Quack! And my bird game was clearly strong, so I had to go see what was really going on.
Now, I hadn't been to many white people's houses before, but tiptoeing felt right.
Dean.
Oh.
Is this your little brother? Yes, this is my nosy little brother.
Dean, this is Mr.
and Mrs.
Johnson.
You are very lucky to have such a wonderful brother.
You know, my son always spoke so highly of you.
He really admired the way that you you always took care of him and the other men in your troop.
You cherish every moment you have with your brother.
Did their son die? Yeah.
He was one of my guys.
Was he one of your friends that you talked about in your letters? Yeah.
James.
Well, what about Carver or Monte? Still there, but good.
You know, Carver has a pet chicken.
- What's his name? - Cat.
That's so Carver.
Hey, Dean, let's go over to the hardware store, pick up a few things for the observation deck.
I mean, we gotta be ready for when Santa come, right? Can we buy some rope? I told you last time, - we are not tying Santa to the chimney.
- No, stupid.
Although that was a solid idea.
I want to buy some rope and a pulley so we can pull supplies up in a bucket.
Yeah, I also have a bunch of other ideas too, like a doorbell or maybe a slide? A slide? Isn't that a bit much? No, "a bit much" would be a moat filled with man-eating piranhas.
The piranhas part, not the moat.
Um, excuse me, sir.
I saw the "help wanted" sign in the window.
We filled that position.
Uh-huh.
Well, maybe you should take the sign out the window, then.
I, uh, noticed the jacket.
'Nam? Yeah.
Yeah, I just got back.
I was a corporal in the 22nd Infantry.
Oh, man, y'all saw some serious action.
I just stocked shelves in the PX.
Heard you say you needed a job, though.
I work at the bank downtown.
My boss loves vets.
Hired me as a teller my first week back.
- Seriously? - Yeah.
- That'd be great.
- Here.
Just let him know Mark sent you.
And, uh, good luck in the real world.
Thank you.
Let's go find some rope.
Cool.
To tie Santa up.
- Wait, what? - Nothing.
- Good luck.
- Remember, firm handshake, look him in the eyes.
Okay, Dad, I handled an M55 howitzer.
I think I can handle a job interview.
It was nice to see Bruce so excited.
It seemed like he was back on the right path.
Still, I wasn't gonna take my eyes off him for a second.
- Dean, what are you d - I promise I'll stay out of your way.
Besides, I have some important bank business, too.
Dang it.
How did this Canadian penny make it all the way to Alabama? Corporal Williams? Thank you for your service.
I served in W-W-Two.
Always happy to help a fellow vet.
Just because we're back home doesn't mean we shouldn't still watch each others' backs.
Well, I appreciate that, sir.
Ah.
Please.
It's gonna be so cool having a brother who works in a bank.
I'll get all the free lollipops I want, and maybe I can take a bath in money, like Scrooge McDuck.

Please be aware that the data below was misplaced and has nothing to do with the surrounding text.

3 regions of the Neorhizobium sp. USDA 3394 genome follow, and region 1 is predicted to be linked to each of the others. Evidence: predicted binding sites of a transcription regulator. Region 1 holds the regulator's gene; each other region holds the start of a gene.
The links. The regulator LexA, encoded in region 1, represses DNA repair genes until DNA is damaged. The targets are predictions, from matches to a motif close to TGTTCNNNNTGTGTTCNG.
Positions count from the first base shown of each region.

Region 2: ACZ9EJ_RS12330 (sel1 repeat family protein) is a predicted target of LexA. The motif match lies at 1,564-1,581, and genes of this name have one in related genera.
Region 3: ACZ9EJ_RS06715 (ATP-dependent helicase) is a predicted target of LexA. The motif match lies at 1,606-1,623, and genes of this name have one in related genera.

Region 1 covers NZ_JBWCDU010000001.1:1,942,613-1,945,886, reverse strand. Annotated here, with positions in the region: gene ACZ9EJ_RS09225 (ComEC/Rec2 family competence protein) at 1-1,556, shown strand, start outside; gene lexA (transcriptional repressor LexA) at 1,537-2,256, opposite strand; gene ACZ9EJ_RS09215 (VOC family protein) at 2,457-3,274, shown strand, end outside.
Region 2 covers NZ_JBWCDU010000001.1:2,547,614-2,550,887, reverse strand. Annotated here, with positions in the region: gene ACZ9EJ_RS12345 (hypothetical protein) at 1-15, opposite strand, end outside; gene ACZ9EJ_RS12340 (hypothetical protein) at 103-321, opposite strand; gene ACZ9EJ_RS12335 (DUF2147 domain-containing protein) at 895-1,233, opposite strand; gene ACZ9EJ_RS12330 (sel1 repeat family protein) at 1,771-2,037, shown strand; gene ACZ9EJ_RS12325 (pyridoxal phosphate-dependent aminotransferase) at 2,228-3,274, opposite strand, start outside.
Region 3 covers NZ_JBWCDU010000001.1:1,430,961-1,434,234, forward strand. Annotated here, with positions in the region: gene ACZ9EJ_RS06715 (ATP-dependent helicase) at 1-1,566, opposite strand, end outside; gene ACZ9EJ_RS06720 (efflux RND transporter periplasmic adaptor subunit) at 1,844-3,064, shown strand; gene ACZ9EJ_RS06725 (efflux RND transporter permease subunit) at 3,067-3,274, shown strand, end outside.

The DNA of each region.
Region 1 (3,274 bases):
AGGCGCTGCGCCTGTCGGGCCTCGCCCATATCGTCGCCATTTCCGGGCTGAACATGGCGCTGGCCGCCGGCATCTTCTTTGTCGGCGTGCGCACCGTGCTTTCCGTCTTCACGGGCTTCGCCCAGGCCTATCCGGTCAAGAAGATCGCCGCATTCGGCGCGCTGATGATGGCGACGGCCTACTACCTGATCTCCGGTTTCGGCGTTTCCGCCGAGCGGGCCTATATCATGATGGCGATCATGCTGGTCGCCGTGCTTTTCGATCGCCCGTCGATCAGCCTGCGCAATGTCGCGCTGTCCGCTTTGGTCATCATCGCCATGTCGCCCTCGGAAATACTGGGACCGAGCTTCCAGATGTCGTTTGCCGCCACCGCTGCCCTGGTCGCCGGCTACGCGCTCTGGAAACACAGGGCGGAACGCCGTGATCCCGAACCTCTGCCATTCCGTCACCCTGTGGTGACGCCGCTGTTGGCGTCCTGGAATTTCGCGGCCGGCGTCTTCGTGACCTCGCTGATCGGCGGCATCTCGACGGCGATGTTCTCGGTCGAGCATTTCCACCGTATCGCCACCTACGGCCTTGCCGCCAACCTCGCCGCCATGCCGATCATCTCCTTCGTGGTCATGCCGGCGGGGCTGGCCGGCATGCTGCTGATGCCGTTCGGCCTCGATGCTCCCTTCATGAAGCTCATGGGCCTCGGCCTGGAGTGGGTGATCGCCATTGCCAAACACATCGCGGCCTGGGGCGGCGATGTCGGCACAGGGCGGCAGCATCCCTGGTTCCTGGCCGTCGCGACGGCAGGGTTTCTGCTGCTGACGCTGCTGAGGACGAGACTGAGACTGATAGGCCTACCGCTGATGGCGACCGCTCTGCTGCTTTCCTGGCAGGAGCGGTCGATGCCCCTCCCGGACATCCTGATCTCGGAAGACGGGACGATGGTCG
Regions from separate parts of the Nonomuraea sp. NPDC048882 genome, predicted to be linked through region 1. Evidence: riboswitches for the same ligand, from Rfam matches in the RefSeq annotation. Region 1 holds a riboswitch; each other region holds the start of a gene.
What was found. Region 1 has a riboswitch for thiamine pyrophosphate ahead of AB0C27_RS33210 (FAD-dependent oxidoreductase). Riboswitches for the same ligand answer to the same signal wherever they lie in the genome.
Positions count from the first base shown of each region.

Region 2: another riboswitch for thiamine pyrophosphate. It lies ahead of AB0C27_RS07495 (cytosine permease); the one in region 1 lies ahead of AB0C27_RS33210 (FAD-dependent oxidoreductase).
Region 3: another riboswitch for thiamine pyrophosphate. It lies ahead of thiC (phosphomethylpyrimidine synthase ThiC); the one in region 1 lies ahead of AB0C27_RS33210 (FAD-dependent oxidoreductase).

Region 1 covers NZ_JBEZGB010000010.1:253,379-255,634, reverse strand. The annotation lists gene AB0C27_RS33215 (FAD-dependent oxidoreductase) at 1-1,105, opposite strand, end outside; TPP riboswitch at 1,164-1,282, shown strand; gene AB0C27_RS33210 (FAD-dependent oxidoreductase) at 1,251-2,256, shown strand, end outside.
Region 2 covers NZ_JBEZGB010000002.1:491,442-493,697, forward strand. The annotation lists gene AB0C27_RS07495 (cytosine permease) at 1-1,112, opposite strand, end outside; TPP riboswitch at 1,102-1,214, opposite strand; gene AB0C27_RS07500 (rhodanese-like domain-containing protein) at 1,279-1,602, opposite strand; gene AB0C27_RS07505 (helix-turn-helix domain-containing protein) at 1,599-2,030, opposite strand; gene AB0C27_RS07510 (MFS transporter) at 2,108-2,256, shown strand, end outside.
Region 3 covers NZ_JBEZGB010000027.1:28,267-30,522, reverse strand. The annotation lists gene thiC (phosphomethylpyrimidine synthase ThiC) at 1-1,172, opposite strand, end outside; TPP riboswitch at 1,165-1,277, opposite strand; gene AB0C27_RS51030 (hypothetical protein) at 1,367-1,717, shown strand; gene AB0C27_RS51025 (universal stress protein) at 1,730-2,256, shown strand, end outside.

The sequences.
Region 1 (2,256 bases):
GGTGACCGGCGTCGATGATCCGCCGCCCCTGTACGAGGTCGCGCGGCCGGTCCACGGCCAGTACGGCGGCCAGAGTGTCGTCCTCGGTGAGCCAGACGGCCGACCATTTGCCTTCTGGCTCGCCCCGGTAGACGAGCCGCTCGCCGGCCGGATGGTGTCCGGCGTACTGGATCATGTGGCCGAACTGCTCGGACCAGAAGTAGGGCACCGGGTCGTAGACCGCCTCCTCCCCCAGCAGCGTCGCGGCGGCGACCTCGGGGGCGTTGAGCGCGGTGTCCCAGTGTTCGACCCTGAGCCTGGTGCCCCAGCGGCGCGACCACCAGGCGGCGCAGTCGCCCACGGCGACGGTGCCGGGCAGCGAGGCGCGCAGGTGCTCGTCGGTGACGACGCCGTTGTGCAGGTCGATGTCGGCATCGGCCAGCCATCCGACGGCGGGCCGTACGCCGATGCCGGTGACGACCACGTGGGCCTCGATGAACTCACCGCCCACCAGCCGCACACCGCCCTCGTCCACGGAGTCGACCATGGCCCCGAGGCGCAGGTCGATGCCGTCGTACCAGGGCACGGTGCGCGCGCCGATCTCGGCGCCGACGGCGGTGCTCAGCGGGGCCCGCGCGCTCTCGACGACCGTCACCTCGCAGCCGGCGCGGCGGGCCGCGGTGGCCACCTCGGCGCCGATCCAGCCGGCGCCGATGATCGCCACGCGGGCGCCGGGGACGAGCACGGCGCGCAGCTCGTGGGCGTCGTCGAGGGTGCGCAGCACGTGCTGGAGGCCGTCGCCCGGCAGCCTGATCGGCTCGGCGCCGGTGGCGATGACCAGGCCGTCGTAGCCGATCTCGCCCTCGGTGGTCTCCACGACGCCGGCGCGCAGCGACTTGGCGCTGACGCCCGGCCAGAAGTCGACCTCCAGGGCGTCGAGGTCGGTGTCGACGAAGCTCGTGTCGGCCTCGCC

More, more, more! Mr.
Williams.
- Mr.
Williams! - Dean, let's go.
Wait, but I didn't get a chance to finish m Now, Dean! Come on! So, how'd it go? Well, uh, they offered me a job.
- But I didn't take it.
- Why not? Because I don't want to be a janitor.
What? I thought you were interviewing for a teller position.
Yeah, me too.
But, clearly, they only offer the good jobs to the white veterans.
I forget what things are like back here.
You know what? You're too smart to be a teller.
It's time to start college.
The GI Bill will cover your tuition.
Let your Uncle Sam pay instead of your father.
Thanks, Dad.
But you don't have to worry about me.
I know I got options.
All right, son.
I felt bad that Bruce didn't get the job he wanted, but the silver lining was we had more time to spend on the treehouse.
Maybe now we could finish that observation deck by Christmas Eve.
W-Where's Bruce? Yep, that's an electric saw.
It was 1968.
There were a bunch of kids walking around missing a couple of fingers.
He said he had some last minute shopping.
Look.
It's the ornament Dean made in kindergarten.
I can't tell.
Is it Jesus in a manger or a space alien on a skateboard? Oh, there he is.
Oh.
Where are your shopping bags? Oh, right, right.
Um I didn't do much shopping.
Good news The dean of admissions from 'Bama State is gonna meet with you personally the day after Christmas vacation.
Thanks.
Thanks.
But, uh, I wouldn't want him to waste his time.
That's fine.
Maybe you're not ready for school, but I could ask around at work and see if there's anything.
- I can take care of myself.
- Hey! Don't speak to your mother that way.
I'm sorry, Mama.
What's wrong? Tell us.
I re-enlisted for another tour.
I go back in January.
- Have you lost your mind? - When did this happen? Now.
I just got back from the recruitment office.
I guess maybe my friends at school were right.
Bruce had to be crazy if he wanted to go back to Vietnam.
But you just got home.
What about all the stuff we were going to do together? I know, Dean, and I'm sorry, little buddy, but I promise we'll finish the treehouse before I leave.
Don't bother.
Now he'll never know what his present was.
You're not thinking straight.
We've been watching the news.
We know it's getting worse over there every day.